20 Netherlands MF Jonathan de Guzmán (on loan from Villarreal)
21 Spain MF José Cañas
22 Spain DF Àngel Rangel
24 Spain MF Alejandro Pozuelo
25 Germany GK Gerhard Tremmel
26 Spain FW Álvaro Vázquez (on loan from Getafe)
27 England DF Kyle Bartley
29 Wales DF Jazz Richards
33 Wales DF Ben Davies
41 Northern Ireland FW Rory Donnelly
45 Slovenia GK Gregor Zabret
54 France FW David N'Gog
57 Netherlands FW Marvin Emnes (on loan from Middlesbrough)

Under-21s and Academy[edit]

As of 27 March 2014

Note: Flags indicate national team as has been defined under FIFA eligibility rules. Players may hold more than one non-FIFA nationality.

No. Position Player
23 France DF Darnel Situ
30 Wales MF Josh Sheehan
32 Wales DF Liam Shepard
34 Wales MF Henry Jones
37 Wales DF Scott Tancock
39 Wales MF Kurtis March
42 Wales GK Oliver Davies
43 Wales MF Alex Bray
44 Wales MF Samuel Evans
No. Position Player
46 Netherlands MF Kenji Gorré
47 Cyprus MF Alex Gogic
49 United States MF Kristian Scott
50 Wales FW Ryan Hedges
53 Scotland MF Adam King
55 England DF Raheem Hanley
Scotland MF Jay Fulton
Spain MF Pau Morer Vicente

Out on loan[edit]

Note: Flags indicate national team as has been defined under FIFA eligibility rules. Players may hold more than one non-FIFA nationality.

No. Position Player
5 England DF Alan Tate (at Aberdeen until 31 May 2014)
17 South Korea MF Ki Sung-Yueng (at Sunderland until 31 May 2014)
28 England DF Curtis Obeng (at Stevenage until 31 May 2014)
31 Wales MF Lee Lucas (at Cheltenham Town until 31 May 2014)
35 Wales DF Daniel Alfei (at Portsmouth until 31 May 2014)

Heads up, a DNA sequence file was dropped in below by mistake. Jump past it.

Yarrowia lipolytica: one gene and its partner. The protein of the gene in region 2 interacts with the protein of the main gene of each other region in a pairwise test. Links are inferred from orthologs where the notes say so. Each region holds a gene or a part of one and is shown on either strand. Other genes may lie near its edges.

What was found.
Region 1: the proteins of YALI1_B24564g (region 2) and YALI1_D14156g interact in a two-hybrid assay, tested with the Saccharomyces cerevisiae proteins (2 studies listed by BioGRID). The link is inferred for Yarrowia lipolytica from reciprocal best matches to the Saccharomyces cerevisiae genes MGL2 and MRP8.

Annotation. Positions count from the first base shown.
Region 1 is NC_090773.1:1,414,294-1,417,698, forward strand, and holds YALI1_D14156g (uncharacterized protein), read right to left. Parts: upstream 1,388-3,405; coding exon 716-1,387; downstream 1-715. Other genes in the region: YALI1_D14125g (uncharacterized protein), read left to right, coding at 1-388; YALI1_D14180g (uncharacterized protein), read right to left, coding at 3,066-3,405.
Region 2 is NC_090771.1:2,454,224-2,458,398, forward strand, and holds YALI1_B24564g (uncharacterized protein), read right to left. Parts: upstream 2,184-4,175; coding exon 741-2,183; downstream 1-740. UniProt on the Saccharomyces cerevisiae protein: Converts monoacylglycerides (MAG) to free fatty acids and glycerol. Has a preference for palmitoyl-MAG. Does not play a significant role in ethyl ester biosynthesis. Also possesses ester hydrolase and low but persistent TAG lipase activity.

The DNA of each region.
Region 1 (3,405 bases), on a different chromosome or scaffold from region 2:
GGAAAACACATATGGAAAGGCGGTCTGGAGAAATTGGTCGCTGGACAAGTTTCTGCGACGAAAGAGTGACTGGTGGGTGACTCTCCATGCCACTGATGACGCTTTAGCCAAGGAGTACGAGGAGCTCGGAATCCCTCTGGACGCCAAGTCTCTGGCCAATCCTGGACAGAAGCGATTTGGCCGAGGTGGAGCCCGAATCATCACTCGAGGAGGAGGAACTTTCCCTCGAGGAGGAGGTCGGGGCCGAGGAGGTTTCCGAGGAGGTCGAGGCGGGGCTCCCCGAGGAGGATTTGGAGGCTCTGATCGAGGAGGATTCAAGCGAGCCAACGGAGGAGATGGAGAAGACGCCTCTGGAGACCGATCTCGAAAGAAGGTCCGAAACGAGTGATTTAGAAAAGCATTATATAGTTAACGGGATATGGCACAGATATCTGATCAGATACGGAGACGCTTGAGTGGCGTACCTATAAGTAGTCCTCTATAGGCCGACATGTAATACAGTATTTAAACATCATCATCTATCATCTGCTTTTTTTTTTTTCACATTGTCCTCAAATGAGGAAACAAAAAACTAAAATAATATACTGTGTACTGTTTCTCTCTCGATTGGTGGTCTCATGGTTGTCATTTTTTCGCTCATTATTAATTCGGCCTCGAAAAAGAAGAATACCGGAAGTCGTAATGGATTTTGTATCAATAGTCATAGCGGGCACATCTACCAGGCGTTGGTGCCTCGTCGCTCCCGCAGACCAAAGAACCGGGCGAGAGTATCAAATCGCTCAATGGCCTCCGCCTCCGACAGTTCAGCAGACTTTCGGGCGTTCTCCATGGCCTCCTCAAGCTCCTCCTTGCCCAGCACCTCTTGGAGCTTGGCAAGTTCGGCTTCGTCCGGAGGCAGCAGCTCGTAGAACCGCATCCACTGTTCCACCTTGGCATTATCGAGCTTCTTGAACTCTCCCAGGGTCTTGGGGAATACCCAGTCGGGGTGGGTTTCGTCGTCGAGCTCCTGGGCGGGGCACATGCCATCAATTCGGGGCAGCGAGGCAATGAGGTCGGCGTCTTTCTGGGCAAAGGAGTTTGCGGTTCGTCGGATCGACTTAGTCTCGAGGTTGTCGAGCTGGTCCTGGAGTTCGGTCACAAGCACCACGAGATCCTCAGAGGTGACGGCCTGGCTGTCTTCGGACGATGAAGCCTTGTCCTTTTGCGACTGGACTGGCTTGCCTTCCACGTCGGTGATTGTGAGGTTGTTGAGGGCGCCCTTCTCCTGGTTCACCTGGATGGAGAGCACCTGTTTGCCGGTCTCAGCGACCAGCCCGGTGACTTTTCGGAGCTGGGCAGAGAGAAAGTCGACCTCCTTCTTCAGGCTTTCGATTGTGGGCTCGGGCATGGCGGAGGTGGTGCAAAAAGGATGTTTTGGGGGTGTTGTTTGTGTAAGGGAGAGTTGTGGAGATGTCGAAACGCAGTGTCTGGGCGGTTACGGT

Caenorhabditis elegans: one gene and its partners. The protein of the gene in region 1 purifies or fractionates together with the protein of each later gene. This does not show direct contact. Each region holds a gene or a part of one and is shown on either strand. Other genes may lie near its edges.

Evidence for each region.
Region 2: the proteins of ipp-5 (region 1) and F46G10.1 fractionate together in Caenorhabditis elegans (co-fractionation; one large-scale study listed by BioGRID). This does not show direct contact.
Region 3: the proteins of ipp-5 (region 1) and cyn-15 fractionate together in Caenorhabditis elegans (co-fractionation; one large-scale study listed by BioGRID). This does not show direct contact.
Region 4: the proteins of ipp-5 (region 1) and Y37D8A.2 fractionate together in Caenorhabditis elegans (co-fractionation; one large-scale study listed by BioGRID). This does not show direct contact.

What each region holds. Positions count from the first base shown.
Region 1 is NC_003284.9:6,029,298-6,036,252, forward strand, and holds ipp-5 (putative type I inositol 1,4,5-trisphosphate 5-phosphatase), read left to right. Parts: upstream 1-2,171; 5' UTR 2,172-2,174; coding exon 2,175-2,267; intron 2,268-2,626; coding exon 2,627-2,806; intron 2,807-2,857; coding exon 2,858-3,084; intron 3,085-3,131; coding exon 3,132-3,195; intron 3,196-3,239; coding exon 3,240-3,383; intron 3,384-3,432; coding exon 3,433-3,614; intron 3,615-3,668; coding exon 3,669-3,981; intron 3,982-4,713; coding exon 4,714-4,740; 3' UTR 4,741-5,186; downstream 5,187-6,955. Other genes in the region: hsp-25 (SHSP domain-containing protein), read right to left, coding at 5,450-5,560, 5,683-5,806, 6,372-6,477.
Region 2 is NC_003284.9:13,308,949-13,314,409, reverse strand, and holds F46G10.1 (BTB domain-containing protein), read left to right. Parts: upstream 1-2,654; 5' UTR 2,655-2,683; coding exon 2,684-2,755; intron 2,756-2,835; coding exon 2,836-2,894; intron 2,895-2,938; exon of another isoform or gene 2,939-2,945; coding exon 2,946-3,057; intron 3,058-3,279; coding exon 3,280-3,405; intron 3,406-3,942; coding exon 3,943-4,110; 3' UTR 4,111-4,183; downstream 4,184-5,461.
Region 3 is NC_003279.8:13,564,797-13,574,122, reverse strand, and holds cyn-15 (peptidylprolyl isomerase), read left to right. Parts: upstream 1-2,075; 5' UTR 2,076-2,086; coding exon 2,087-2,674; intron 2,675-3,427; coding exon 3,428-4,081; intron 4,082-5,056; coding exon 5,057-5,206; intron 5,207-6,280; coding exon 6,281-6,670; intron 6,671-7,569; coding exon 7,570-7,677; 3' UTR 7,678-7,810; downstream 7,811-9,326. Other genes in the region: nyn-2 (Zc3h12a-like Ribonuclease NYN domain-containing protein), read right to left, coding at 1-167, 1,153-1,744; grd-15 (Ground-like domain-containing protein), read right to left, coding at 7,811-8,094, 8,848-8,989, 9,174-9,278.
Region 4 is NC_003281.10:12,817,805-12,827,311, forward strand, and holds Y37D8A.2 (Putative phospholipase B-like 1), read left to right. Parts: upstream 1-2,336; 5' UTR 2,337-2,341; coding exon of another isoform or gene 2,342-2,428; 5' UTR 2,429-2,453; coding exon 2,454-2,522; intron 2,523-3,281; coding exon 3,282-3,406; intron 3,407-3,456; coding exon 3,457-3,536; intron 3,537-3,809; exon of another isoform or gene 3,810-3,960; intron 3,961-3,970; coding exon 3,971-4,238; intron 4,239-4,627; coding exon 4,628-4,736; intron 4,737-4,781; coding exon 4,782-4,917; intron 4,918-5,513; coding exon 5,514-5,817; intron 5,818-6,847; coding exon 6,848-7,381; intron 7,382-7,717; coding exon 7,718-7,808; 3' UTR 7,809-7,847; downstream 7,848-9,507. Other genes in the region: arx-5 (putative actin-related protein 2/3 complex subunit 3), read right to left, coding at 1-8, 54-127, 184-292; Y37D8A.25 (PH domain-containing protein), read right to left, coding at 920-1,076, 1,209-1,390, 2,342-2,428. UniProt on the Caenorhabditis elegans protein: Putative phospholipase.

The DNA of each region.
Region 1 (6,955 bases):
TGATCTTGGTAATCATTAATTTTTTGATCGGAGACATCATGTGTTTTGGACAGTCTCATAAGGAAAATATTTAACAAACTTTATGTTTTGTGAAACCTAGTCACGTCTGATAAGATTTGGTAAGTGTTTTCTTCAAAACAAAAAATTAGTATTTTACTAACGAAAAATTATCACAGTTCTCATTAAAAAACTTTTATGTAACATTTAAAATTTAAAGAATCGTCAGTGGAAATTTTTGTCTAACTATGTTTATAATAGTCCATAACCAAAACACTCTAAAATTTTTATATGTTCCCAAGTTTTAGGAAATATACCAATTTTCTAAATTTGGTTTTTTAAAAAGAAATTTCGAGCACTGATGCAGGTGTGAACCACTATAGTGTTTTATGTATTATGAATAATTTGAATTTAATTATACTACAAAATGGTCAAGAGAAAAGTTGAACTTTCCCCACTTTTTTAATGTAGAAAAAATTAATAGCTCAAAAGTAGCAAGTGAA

36 Wales FW James Loveridge (at Milton Keynes Dons until 19 April 2014)
38 Wales MF Gwion Edwards (at Crawley Town until 24 April 2014)
48 England MF Jernade Meade (at Luton Town until 31 May 2014)

Retired numbers[edit]

40Austria Besian Idrizaj, forward (2009–10) – posthumous[40]

Notable players[edit]

Swansea City Ladies[edit]

Club officials[edit]

Swansea City A.F.C. board of directors

As of 14 July 2013.[41]
  • Chairman: Huw Jenkins
  • Vice-chairman: Leigh Dineen
  • Directors: Huw Cooze (supporters director), Gwilym Joseph, Brian Katzen, Don Keefe, Martin Morgan, Steve Penny, John van Zweden.
  • Associate Directors: David Morgan, Will Morris.

Coaching and medical staff

As of 5 February 2014.[41][42]

During November 2013, Tony Pennock left his role as Head of Academy and Josep Clotet was appointed Academy Consultant.[43][44]

  • Interim player-manager: Garry Monk
  • Assistant Manager: Alan Curtis
  • First Team Coach: Alan Curtis
  • Goalkeeping Coach: Adrian Tucker
  • Under-21 Team Manager: Kristian O'Leary
  • Academy Consultant: Josep Clotet
  • Head of Academy Goalkeeping: Andrew Sparkes
  • Club Ambassador & Youth Team Coach: Lee Trundle[45]
  • Head of Recruitment: David Leadbeater
  • Overseas Scout: Vacant
  • Football Utilities Co-ordinators: Suzan Eames, Michael Eames
  • Football in the Community Officer: Linden Jones
  • Head Physiotherapist: Kate Rees
  • Fitness and Conditioning Coach: Vacant
  • Physiotherapists: Richard Buchanan, Ailsa Jones